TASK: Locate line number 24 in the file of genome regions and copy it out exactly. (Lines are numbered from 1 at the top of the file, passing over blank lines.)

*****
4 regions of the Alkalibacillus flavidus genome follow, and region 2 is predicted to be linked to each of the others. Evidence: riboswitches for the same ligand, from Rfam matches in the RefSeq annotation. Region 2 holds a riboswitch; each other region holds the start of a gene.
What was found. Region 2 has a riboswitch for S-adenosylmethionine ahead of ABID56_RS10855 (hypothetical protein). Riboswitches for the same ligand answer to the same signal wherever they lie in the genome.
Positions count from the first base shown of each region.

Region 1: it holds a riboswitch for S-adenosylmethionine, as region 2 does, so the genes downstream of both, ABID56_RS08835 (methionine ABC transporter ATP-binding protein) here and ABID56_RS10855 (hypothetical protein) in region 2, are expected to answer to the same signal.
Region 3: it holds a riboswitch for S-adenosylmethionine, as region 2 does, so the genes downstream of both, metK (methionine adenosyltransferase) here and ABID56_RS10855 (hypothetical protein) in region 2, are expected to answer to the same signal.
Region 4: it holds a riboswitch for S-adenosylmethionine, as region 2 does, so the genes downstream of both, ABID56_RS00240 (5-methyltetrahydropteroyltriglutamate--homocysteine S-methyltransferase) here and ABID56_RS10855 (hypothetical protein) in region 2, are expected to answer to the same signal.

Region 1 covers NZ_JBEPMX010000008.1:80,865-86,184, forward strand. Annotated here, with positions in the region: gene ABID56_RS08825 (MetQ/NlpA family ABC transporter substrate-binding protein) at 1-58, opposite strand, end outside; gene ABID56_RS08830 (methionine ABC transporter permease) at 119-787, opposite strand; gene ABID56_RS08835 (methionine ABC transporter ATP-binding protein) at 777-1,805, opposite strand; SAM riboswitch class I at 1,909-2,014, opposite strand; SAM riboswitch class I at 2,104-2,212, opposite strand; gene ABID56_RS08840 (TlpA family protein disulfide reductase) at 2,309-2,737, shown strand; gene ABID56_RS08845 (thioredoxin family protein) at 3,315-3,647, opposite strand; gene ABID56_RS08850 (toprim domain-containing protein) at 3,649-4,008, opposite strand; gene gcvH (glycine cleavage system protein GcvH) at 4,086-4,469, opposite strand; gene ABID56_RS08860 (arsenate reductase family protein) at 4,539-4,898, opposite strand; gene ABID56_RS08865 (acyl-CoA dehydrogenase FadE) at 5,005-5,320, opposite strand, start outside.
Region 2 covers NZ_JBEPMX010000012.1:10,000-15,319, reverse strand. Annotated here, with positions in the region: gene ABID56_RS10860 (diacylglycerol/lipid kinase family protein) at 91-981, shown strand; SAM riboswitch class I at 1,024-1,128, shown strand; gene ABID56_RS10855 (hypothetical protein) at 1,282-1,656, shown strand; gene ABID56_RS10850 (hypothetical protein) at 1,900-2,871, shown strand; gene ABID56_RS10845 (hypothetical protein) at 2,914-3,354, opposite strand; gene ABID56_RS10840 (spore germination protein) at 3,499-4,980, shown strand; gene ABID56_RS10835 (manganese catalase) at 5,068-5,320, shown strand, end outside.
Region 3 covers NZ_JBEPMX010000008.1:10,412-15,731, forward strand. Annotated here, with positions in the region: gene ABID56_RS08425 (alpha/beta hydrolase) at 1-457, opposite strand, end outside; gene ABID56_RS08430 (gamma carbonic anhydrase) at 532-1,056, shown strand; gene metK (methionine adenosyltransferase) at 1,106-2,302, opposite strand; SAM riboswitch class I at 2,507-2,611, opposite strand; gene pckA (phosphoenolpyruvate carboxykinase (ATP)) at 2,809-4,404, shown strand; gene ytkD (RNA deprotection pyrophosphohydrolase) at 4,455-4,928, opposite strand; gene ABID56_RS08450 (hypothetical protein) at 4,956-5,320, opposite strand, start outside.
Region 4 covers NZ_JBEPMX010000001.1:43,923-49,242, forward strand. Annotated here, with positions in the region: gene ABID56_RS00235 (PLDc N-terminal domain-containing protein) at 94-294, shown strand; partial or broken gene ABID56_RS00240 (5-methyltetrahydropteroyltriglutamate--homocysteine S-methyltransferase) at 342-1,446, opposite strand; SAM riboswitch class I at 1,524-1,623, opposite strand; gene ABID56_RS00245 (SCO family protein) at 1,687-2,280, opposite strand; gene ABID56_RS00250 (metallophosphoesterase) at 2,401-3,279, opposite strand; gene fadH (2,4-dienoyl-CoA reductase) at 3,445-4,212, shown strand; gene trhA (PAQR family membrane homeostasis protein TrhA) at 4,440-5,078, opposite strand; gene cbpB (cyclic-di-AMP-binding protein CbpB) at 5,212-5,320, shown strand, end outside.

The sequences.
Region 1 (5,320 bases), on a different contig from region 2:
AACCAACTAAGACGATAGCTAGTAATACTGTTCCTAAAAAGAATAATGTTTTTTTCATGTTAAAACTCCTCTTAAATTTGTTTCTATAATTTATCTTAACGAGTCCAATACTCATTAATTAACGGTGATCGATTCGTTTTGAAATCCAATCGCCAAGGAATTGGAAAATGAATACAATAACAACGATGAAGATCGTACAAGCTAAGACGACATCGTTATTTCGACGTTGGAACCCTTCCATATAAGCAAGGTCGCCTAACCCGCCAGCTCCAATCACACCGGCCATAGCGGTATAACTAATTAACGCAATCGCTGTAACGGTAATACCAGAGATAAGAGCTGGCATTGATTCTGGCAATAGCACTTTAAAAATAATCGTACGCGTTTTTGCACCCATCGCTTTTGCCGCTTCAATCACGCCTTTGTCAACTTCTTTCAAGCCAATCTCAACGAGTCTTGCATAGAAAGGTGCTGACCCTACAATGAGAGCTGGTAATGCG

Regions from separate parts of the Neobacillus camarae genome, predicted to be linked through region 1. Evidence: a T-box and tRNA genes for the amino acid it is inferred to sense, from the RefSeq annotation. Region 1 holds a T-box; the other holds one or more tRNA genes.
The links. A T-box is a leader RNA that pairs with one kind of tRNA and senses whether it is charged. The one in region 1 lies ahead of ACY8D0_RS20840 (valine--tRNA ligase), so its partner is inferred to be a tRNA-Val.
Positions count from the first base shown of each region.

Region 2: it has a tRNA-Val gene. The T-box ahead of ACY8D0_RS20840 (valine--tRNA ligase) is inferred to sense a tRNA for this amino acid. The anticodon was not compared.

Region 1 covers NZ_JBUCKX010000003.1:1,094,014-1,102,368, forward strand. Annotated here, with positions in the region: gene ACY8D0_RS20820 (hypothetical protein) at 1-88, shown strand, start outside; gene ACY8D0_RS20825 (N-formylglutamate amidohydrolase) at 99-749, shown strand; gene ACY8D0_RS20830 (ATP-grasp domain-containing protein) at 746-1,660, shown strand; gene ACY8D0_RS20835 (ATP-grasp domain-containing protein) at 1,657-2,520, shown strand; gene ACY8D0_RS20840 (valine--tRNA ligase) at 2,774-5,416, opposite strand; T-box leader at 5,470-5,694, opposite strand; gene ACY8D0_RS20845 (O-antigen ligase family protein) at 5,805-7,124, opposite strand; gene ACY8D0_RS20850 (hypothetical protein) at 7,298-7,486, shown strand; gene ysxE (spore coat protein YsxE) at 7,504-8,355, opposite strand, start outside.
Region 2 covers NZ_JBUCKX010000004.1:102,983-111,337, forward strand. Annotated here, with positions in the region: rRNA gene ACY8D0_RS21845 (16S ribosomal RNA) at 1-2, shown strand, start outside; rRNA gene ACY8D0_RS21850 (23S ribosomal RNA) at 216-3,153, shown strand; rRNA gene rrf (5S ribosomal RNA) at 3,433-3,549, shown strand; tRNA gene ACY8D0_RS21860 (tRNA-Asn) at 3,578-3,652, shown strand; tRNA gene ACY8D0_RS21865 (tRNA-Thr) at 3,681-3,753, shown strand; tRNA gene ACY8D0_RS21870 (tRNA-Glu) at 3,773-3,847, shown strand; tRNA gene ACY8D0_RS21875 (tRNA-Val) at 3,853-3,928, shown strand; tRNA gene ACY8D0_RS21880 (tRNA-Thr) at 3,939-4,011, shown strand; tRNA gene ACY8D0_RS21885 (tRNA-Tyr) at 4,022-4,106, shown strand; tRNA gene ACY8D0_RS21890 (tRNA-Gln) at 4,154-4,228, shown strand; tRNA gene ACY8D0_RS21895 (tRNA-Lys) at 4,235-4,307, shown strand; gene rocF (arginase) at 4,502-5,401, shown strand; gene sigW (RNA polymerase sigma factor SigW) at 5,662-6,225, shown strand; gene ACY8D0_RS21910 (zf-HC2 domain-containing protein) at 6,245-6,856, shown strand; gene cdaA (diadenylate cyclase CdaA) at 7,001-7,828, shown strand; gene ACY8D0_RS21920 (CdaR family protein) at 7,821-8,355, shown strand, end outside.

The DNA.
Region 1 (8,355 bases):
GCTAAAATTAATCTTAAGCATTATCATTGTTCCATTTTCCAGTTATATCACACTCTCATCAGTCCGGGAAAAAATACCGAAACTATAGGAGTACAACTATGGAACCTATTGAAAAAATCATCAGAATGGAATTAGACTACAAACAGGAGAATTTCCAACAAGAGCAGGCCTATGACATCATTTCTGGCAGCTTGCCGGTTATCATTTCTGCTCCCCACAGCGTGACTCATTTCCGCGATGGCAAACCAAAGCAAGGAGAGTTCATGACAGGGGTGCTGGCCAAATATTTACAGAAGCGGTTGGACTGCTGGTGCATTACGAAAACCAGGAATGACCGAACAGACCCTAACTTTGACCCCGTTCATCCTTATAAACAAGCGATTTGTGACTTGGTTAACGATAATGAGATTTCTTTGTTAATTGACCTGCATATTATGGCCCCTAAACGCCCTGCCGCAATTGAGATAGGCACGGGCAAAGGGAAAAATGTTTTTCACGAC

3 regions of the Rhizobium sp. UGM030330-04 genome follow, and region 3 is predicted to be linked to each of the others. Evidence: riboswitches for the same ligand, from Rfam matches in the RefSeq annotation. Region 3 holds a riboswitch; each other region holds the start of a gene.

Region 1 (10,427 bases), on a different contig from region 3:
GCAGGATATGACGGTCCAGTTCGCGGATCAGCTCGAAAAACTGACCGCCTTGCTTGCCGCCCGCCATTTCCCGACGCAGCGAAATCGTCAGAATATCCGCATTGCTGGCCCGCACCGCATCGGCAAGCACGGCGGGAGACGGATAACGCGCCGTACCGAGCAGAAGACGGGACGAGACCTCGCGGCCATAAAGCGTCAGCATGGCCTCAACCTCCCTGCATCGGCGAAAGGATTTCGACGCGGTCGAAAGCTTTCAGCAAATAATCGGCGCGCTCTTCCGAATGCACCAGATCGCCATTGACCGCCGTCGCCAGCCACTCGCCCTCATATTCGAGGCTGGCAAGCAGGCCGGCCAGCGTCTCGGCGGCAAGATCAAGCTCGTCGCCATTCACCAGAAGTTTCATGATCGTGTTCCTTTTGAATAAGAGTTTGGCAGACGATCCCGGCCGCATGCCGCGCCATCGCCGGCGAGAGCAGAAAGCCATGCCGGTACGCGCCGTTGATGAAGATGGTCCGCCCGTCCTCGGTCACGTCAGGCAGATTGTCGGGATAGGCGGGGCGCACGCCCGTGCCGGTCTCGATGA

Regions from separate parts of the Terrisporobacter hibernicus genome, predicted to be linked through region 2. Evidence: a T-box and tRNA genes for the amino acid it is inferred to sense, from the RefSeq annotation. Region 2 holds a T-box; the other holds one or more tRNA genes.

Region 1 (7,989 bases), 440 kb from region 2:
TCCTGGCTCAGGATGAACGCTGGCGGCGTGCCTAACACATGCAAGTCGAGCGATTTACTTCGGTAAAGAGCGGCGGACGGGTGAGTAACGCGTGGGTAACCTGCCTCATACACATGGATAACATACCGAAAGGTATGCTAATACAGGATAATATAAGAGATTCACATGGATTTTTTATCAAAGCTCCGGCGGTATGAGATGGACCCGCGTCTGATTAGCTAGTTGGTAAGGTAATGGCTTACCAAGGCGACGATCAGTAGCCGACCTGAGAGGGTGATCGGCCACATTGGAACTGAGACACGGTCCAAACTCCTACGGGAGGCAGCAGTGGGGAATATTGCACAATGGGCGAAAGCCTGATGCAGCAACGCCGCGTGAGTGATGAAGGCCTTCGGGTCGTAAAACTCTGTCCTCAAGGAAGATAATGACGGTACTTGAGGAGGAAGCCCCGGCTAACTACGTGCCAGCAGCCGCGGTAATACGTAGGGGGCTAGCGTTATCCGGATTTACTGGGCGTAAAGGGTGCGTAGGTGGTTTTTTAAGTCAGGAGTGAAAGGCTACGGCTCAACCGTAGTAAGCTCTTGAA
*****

Region 1 (10,427 bases), on a different contig from region 3: